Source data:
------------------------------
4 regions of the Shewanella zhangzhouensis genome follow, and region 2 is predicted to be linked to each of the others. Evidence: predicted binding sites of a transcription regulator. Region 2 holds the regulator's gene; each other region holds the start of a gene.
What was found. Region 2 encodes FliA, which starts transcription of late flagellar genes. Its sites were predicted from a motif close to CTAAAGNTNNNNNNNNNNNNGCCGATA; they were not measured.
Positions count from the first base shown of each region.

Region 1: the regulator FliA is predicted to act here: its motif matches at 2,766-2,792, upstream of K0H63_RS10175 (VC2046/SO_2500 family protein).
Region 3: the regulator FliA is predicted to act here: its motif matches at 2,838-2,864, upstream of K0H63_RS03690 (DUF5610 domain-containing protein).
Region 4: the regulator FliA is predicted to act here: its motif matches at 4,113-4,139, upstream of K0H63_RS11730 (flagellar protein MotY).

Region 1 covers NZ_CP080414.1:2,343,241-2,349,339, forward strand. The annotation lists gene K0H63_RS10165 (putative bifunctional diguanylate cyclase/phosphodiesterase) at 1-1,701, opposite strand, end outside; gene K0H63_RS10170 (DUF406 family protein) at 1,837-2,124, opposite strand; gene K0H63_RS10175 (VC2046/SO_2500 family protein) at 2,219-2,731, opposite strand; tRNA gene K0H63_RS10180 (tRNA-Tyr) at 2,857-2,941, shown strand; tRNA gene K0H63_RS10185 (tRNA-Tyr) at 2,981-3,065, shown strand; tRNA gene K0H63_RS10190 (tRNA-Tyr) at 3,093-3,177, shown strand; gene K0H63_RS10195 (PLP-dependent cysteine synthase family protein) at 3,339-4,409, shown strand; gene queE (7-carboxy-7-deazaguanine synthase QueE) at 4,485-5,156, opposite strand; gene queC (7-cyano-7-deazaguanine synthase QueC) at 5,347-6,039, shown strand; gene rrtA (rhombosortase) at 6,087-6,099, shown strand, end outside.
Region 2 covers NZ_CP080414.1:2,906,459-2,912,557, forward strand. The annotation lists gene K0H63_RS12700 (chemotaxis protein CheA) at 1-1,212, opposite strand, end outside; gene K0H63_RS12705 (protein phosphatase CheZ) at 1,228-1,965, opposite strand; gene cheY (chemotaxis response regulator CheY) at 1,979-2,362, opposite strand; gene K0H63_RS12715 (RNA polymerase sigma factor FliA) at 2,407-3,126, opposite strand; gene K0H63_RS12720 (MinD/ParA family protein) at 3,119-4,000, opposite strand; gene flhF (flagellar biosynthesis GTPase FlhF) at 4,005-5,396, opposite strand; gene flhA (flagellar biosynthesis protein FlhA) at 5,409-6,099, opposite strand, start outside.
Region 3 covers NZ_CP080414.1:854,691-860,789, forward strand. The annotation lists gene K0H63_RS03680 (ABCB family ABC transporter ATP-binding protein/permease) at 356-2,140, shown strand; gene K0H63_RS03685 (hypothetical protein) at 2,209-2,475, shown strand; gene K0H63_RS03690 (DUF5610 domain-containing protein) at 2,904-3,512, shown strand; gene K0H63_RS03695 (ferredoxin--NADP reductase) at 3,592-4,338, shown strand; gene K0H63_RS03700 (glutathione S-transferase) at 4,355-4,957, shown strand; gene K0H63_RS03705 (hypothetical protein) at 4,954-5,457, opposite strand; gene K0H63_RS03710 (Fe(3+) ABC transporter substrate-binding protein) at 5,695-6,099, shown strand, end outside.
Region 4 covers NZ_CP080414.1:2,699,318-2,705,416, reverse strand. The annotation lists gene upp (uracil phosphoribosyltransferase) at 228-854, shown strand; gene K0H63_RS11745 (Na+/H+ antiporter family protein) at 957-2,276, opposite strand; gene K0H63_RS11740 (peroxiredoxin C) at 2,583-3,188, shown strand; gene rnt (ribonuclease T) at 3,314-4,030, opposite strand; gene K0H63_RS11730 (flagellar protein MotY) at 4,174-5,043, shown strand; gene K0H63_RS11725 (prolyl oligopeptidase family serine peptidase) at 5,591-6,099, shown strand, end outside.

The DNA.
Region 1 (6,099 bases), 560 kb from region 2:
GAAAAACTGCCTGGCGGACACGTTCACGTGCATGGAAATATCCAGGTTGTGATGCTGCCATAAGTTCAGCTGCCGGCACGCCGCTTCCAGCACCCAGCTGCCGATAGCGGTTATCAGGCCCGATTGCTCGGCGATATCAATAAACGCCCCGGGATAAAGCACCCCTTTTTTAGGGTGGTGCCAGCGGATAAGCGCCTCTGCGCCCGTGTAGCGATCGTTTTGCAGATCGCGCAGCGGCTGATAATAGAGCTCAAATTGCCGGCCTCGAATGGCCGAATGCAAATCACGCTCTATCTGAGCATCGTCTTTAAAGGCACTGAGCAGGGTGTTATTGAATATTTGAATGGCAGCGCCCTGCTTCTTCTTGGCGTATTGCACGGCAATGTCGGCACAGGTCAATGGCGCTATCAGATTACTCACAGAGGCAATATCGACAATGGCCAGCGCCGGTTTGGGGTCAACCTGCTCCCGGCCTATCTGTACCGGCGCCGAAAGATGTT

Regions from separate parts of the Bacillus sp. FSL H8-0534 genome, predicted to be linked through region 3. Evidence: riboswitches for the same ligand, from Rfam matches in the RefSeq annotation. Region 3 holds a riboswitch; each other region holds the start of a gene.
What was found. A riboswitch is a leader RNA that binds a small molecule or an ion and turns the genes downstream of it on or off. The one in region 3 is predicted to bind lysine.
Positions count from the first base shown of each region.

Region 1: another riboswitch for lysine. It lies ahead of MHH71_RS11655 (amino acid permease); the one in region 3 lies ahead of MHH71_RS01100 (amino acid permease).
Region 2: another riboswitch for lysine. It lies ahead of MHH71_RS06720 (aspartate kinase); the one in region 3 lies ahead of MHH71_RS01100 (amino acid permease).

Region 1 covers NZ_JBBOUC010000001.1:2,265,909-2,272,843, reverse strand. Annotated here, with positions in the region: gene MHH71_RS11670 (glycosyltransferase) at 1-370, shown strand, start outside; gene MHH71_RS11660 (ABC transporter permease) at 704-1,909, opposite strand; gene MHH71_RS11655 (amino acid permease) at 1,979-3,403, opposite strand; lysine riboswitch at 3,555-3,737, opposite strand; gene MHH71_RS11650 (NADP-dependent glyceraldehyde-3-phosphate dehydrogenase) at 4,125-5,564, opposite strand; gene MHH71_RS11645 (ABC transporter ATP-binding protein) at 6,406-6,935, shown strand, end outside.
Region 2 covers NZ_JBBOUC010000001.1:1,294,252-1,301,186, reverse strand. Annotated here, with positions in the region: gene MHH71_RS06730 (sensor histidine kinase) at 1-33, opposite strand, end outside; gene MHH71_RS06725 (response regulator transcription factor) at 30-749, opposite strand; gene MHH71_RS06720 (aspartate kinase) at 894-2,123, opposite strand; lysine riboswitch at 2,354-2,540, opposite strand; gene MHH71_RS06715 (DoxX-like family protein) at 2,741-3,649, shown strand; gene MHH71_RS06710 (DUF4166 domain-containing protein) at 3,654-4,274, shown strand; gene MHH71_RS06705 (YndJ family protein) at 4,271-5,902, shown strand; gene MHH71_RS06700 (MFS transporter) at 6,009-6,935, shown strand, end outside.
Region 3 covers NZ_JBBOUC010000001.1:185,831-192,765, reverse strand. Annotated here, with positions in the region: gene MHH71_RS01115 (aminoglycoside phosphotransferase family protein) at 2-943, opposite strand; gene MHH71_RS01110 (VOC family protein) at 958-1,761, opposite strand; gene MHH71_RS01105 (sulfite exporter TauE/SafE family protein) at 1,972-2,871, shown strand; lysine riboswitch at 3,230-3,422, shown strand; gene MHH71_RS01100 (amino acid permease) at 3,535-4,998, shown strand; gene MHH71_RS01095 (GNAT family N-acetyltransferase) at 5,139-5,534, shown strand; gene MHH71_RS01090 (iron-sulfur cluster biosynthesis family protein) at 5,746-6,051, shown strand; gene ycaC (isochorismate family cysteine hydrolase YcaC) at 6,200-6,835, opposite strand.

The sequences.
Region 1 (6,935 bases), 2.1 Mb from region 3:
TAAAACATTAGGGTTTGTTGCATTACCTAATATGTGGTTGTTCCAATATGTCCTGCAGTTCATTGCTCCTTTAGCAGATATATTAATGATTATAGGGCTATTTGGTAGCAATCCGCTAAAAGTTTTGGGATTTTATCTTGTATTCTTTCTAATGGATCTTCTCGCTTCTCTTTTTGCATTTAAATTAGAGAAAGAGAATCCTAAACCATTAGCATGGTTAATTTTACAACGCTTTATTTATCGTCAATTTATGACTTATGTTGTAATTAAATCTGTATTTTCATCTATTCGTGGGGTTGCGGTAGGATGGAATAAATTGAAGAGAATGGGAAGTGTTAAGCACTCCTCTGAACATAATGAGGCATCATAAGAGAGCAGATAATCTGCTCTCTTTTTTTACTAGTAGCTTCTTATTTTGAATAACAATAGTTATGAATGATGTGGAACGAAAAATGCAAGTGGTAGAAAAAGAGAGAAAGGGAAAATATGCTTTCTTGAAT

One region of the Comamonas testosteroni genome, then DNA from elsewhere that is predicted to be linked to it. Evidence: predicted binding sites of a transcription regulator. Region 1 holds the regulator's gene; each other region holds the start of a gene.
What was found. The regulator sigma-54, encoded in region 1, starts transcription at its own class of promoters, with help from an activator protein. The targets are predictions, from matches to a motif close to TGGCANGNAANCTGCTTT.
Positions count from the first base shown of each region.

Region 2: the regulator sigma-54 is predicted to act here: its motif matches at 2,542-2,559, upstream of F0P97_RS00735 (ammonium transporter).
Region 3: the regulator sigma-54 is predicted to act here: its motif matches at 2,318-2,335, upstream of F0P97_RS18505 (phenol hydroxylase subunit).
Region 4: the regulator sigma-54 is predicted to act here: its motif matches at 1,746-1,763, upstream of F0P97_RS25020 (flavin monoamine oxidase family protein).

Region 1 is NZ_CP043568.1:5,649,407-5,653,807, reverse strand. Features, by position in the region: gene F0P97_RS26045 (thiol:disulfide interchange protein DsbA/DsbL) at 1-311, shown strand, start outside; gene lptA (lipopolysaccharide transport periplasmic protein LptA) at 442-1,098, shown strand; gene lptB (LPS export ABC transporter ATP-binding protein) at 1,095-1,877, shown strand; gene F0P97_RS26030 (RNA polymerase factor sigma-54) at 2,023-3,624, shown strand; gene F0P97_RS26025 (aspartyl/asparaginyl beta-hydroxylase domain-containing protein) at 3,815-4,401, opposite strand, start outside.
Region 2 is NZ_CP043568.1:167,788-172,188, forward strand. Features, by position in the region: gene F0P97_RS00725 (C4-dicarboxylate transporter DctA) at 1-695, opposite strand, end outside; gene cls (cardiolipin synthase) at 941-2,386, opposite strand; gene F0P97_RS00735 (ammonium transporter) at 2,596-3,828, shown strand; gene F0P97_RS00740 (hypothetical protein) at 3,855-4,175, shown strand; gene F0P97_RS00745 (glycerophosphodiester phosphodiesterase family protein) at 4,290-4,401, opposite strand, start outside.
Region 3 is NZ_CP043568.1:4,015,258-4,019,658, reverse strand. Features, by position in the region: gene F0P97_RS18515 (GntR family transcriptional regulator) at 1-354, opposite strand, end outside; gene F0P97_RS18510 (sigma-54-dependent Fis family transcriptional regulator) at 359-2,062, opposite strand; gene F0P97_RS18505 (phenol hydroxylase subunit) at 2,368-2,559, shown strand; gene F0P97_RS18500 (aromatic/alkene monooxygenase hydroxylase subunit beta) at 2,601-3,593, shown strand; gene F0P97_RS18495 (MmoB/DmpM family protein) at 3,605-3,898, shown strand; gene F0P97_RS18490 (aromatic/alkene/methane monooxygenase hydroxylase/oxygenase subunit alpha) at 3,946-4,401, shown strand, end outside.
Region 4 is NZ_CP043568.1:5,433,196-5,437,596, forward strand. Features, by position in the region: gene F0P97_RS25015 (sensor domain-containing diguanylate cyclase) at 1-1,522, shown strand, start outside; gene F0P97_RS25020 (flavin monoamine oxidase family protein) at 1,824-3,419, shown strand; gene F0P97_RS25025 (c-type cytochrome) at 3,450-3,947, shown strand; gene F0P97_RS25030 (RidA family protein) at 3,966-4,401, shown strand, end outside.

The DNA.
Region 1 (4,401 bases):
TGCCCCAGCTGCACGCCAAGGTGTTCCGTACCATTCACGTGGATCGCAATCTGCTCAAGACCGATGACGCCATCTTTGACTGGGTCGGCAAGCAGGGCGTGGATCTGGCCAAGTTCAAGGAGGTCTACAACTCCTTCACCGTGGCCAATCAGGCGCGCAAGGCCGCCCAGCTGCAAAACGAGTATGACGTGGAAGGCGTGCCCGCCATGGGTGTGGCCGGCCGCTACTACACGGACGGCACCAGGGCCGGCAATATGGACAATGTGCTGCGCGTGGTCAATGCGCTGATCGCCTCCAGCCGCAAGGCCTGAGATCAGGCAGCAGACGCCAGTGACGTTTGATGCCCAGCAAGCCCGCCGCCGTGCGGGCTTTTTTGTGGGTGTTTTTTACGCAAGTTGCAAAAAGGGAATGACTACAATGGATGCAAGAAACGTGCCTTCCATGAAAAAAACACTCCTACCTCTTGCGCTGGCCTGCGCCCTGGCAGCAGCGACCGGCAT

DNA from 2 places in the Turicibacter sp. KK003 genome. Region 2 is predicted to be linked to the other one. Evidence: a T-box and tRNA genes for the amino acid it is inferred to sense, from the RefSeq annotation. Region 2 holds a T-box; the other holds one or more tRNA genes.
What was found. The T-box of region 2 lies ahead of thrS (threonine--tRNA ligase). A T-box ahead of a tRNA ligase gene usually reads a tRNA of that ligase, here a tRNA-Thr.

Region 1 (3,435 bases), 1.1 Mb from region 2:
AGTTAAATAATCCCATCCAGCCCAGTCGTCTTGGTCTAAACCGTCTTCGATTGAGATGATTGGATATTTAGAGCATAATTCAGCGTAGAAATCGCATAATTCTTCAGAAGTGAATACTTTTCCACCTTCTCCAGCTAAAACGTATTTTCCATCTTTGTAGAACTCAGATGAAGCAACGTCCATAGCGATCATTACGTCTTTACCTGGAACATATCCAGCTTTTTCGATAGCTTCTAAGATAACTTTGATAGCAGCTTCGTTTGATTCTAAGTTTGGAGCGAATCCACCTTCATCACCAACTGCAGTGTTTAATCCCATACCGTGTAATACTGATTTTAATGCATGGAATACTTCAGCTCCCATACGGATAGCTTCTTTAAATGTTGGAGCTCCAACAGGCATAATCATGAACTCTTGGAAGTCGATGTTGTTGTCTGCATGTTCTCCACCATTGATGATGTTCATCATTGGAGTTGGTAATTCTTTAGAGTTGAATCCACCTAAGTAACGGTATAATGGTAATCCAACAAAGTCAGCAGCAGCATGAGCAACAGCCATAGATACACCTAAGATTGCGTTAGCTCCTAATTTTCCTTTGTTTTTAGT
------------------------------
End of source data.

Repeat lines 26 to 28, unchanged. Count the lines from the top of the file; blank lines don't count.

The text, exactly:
What was found. The regulator sigma-54, encoded in region 1, starts transcription at its own class of promoters, with help from an activator protein. The targets are predictions, from matches to a motif close to TGGCANGNAANCTGCTTT.
Positions count from the first base shown of each region.

Region 2: the regulator sigma-54 is predicted to act here: its motif matches at 2,542-2,559, upstream of F0P97_RS00735 (ammonium transporter).